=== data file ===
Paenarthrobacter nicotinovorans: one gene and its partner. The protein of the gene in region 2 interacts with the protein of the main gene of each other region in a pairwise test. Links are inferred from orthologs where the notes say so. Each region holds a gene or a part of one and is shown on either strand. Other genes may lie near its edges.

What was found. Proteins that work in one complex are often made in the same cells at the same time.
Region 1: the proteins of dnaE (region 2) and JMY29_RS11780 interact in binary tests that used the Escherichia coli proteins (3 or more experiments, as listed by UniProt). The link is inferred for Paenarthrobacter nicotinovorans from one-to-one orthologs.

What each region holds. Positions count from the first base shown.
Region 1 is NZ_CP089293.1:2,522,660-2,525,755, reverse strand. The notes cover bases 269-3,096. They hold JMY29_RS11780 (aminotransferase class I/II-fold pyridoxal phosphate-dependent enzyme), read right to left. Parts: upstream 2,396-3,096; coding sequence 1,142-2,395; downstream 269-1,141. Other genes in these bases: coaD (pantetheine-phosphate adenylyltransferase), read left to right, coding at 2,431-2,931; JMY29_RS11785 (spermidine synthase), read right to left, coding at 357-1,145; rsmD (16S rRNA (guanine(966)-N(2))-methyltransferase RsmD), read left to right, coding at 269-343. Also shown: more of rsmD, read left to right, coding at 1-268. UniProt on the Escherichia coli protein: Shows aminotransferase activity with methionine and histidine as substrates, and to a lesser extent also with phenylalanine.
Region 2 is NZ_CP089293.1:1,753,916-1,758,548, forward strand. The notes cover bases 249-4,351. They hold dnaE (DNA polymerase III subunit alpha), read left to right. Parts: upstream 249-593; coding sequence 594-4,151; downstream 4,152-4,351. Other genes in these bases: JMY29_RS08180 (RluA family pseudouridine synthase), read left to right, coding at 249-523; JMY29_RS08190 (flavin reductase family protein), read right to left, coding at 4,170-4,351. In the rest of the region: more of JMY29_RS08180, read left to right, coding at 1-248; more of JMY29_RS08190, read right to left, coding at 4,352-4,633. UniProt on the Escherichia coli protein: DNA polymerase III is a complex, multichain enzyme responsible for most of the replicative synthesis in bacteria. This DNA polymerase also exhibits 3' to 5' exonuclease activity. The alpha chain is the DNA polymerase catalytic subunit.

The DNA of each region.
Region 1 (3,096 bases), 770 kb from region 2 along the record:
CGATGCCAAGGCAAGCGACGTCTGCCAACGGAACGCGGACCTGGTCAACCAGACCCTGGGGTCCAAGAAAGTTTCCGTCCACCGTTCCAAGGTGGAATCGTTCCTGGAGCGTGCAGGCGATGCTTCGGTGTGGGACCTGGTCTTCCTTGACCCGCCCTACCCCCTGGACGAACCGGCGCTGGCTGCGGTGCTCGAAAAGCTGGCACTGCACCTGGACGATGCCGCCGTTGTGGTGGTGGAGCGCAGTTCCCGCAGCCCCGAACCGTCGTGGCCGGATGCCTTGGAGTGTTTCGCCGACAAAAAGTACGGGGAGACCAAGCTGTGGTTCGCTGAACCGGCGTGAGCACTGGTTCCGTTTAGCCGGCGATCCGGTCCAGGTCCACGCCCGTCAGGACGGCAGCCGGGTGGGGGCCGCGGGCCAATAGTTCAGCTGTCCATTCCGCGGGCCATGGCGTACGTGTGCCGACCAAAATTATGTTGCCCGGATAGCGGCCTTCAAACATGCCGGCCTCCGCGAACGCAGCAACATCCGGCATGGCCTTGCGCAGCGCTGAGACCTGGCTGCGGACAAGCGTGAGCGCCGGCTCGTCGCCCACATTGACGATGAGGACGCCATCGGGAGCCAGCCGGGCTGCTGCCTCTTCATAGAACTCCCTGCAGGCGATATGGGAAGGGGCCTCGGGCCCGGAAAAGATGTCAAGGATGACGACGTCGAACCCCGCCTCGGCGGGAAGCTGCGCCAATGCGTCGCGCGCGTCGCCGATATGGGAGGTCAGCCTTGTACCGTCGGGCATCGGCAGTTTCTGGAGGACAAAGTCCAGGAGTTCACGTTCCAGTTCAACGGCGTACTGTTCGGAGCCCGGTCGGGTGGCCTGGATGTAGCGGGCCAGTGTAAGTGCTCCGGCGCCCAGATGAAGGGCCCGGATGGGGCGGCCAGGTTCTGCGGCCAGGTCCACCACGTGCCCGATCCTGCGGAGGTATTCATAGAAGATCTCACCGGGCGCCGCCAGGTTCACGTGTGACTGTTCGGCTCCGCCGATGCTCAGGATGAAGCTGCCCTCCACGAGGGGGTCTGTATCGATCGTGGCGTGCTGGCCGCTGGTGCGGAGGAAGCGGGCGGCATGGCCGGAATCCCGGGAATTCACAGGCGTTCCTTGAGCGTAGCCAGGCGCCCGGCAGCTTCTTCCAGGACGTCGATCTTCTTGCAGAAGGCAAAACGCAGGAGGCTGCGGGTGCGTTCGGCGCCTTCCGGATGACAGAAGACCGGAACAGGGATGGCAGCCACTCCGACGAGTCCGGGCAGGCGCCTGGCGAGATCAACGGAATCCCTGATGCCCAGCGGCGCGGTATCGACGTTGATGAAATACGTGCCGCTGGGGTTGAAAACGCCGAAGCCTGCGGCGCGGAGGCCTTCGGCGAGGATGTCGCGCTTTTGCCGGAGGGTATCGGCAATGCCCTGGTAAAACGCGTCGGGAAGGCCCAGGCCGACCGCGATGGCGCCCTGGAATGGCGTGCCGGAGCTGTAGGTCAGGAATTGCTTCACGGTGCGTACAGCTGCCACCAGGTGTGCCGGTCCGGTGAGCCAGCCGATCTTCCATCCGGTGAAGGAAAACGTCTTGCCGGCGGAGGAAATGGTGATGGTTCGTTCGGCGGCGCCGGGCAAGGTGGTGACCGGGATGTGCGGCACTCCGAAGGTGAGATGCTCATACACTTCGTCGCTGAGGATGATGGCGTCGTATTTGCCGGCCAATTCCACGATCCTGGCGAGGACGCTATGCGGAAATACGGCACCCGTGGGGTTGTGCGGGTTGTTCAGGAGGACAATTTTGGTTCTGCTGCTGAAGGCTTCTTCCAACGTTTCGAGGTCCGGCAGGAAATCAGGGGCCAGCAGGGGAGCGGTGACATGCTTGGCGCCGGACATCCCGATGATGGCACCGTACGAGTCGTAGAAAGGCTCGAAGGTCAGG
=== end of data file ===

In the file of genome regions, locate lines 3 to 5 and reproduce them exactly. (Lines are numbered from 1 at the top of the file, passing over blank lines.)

Region 1: the proteins of dnaE (region 2) and JMY29_RS11780 interact in binary tests that used the Escherichia coli proteins (3 or more experiments, as listed by UniProt). The link is inferred for Paenarthrobacter nicotinovorans from one-to-one orthologs.

What each region holds. Positions count from the first base shown.
Region 1 is NZ_CP089293.1:2,522,660-2,525,755, reverse strand. The notes cover bases 269-3,096. They hold JMY29_RS11780 (aminotransferase class I/II-fold pyridoxal phosphate-dependent enzyme), read right to left. Parts: upstream 2,396-3,096; coding sequence 1,142-2,395; downstream 269-1,141. Other genes in these bases: coaD (pantetheine-phosphate adenylyltransferase), read left to right, coding at 2,431-2,931; JMY29_RS11785 (spermidine synthase), read right to left, coding at 357-1,145; rsmD (16S rRNA (guanine(966)-N(2))-methyltransferase RsmD), read left to right, coding at 269-343. Also shown: more of rsmD, read left to right, coding at 1-268. UniProt on the Escherichia coli protein: Shows aminotransferase activity with methionine and histidine as substrates, and to a lesser extent also with phenylalanine.